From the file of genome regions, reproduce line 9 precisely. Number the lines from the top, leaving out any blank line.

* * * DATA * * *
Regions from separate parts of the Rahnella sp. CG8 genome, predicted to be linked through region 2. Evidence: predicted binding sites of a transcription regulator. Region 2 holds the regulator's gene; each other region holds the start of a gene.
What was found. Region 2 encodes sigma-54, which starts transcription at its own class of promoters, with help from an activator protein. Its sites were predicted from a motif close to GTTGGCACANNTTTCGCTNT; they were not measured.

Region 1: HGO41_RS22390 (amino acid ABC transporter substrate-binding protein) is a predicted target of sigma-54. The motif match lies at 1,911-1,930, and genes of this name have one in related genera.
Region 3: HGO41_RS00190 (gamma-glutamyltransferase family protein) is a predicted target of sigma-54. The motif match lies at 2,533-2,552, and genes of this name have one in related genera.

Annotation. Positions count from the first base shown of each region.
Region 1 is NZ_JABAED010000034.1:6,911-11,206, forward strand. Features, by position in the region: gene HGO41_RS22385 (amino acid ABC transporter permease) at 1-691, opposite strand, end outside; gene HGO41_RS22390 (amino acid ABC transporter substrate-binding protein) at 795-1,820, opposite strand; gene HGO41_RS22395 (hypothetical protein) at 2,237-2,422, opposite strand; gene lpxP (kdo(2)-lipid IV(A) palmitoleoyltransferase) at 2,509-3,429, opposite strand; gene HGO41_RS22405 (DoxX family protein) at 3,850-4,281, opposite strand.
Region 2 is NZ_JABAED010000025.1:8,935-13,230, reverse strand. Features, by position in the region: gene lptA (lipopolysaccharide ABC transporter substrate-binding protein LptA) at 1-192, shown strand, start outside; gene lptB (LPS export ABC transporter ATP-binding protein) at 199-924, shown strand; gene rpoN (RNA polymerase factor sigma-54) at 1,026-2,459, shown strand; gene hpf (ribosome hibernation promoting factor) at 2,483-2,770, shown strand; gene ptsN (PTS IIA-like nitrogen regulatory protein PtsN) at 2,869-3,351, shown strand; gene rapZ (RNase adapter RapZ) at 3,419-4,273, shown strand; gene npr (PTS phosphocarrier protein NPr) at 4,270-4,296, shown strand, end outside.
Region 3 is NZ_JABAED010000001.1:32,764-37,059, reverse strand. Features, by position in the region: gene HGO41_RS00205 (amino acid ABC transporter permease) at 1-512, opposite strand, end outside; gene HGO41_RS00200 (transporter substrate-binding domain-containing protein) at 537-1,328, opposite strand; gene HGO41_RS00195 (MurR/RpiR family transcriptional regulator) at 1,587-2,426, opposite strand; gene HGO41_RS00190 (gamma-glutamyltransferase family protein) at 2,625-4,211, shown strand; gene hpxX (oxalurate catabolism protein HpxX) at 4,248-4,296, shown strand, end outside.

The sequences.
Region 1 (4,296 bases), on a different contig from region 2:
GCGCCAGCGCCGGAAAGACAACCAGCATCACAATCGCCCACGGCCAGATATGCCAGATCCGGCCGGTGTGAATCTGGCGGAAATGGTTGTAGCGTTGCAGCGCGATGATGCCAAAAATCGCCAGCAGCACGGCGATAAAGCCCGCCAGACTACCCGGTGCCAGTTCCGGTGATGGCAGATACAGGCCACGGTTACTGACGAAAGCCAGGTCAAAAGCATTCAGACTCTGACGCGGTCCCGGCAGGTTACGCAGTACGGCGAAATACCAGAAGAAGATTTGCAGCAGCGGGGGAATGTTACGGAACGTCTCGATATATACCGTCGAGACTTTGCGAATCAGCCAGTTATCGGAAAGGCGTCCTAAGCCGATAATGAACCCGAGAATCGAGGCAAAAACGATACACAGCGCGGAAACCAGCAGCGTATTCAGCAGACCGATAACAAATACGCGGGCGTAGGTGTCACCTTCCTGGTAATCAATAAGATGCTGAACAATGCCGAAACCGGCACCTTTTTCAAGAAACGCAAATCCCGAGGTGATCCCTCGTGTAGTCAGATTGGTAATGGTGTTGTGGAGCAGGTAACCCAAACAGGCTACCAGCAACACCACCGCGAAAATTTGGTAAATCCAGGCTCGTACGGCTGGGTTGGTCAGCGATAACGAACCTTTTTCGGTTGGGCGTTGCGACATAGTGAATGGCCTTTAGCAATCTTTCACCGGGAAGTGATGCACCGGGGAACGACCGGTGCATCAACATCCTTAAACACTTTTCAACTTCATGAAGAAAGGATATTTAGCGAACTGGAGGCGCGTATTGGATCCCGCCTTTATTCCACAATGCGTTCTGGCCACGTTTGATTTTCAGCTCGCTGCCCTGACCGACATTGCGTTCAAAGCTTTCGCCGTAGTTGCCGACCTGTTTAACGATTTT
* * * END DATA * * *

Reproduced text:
The sequences.